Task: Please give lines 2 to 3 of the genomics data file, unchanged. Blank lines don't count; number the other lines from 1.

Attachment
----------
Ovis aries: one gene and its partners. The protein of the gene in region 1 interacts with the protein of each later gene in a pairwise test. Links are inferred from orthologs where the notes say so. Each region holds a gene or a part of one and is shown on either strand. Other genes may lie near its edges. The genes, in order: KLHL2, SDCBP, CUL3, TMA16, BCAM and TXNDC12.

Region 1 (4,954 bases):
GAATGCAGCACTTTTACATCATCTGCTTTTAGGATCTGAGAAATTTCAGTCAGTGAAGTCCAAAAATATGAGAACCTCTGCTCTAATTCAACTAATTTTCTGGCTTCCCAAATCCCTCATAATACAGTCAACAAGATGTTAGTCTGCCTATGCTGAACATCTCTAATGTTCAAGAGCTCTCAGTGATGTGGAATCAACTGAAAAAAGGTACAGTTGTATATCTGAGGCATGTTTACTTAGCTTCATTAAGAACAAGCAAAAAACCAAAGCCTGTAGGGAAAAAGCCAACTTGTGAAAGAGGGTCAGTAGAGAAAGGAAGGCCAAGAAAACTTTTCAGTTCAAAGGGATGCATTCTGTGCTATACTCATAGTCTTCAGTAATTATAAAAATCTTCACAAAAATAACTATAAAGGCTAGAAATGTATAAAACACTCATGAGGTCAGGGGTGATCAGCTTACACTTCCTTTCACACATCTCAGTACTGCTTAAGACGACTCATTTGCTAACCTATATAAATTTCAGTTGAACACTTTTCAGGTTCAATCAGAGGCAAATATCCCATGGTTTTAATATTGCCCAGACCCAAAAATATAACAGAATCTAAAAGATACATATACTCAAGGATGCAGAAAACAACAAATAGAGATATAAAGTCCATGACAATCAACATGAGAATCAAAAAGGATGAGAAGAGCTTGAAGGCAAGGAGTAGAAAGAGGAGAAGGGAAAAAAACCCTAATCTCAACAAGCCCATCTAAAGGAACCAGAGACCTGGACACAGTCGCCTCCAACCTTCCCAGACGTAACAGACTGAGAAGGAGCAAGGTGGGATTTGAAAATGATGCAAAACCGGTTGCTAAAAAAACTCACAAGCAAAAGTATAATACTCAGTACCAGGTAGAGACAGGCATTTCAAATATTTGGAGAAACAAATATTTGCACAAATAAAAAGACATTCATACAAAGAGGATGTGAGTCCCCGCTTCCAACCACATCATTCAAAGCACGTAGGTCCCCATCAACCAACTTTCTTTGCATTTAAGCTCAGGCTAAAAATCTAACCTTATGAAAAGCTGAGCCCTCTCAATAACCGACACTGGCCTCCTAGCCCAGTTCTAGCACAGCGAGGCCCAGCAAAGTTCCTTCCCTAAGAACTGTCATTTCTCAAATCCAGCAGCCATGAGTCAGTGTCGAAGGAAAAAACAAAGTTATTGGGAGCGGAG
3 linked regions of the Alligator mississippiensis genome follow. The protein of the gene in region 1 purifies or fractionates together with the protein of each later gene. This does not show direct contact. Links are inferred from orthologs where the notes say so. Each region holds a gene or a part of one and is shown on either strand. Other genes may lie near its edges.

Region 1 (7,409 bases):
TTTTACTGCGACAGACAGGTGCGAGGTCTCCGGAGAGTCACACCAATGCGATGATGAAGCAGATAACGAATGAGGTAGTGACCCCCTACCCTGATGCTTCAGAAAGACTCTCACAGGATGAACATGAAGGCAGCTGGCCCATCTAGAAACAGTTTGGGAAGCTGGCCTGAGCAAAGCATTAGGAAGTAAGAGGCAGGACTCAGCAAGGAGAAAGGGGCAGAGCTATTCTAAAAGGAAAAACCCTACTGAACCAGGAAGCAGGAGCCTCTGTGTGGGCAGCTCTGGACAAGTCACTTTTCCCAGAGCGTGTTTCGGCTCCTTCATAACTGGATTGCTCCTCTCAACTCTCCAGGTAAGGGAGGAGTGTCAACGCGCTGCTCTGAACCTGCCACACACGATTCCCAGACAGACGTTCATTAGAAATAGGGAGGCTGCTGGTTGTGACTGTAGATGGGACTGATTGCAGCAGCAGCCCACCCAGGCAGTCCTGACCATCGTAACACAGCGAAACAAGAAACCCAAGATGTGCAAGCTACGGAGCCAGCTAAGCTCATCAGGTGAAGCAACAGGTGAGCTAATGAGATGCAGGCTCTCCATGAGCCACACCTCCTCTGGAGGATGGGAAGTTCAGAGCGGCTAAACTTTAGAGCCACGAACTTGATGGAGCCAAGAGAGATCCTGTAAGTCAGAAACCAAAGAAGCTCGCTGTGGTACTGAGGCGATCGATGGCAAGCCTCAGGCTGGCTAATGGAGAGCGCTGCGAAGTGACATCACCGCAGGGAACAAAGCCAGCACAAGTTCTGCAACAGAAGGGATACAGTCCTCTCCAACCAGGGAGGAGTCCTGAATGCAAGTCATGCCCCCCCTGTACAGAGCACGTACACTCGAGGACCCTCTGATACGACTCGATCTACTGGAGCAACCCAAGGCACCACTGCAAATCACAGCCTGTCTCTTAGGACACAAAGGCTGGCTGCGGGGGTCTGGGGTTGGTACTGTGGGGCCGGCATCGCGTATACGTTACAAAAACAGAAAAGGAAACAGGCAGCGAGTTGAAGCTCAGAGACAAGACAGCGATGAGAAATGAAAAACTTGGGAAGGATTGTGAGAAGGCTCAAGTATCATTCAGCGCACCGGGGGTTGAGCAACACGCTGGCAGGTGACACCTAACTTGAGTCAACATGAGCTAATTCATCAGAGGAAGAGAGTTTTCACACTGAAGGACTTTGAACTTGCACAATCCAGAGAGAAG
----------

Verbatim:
Region 1 (4,954 bases):
GAATGCAGCACTTTTACATCATCTGCTTTTAGGATCTGAGAAATTTCAGTCAGTGAAGTCCAAAAATATGAGAACCTCTGCTCTAATTCAACTAATTTTCTGGCTTCCCAAATCCCTCATAATACAGTCAACAAGATGTTAGTCTGCCTATGCTGAACATCTCTAATGTTCAAGAGCTCTCAGTGATGTGGAATCAACTGAAAAAAGGTACAGTTGTATATCTGAGGCATGTTTACTTAGCTTCATTAAGAACAAGCAAAAAACCAAAGCCTGTAGGGAAAAAGCCAACTTGTGAAAGAGGGTCAGTAGAGAAAGGAAGGCCAAGAAAACTTTTCAGTTCAAAGGGATGCATTCTGTGCTATACTCATAGTCTTCAGTAATTATAAAAATCTTCACAAAAATAACTATAAAGGCTAGAAATGTATAAAACACTCATGAGGTCAGGGGTGATCAGCTTACACTTCCTTTCACACATCTCAGTACTGCTTAAGACGACTCATTTGCTAACCTATATAAATTTCAGTTGAACACTTTTCAGGTTCAATCAGAGGCAAATATCCCATGGTTTTAATATTGCCCAGACCCAAAAATATAACAGAATCTAAAAGATACATATACTCAAGGATGCAGAAAACAACAAATAGAGATATAAAGTCCATGACAATCAACATGAGAATCAAAAAGGATGAGAAGAGCTTGAAGGCAAGGAGTAGAAAGAGGAGAAGGGAAAAAAACCCTAATCTCAACAAGCCCATCTAAAGGAACCAGAGACCTGGACACAGTCGCCTCCAACCTTCCCAGACGTAACAGACTGAGAAGGAGCAAGGTGGGATTTGAAAATGATGCAAAACCGGTTGCTAAAAAAACTCACAAGCAAAAGTATAATACTCAGTACCAGGTAGAGACAGGCATTTCAAATATTTGGAGAAACAAATATTTGCACAAATAAAAAGACATTCATACAAAGAGGATGTGAGTCCCCGCTTCCAACCACATCATTCAAAGCACGTAGGTCCCCATCAACCAACTTTCTTTGCATTTAAGCTCAGGCTAAAAATCTAACCTTATGAAAAGCTGAGCCCTCTCAATAACCGACACTGGCCTCCTAGCCCAGTTCTAGCACAGCGAGGCCCAGCAAAGTTCCTTCCCTAAGAACTGTCATTTCTCAAATCCAGCAGCCATGAGTCAGTGTCGAAGGAAAAAACAAAGTTATTGGGAGCGGAG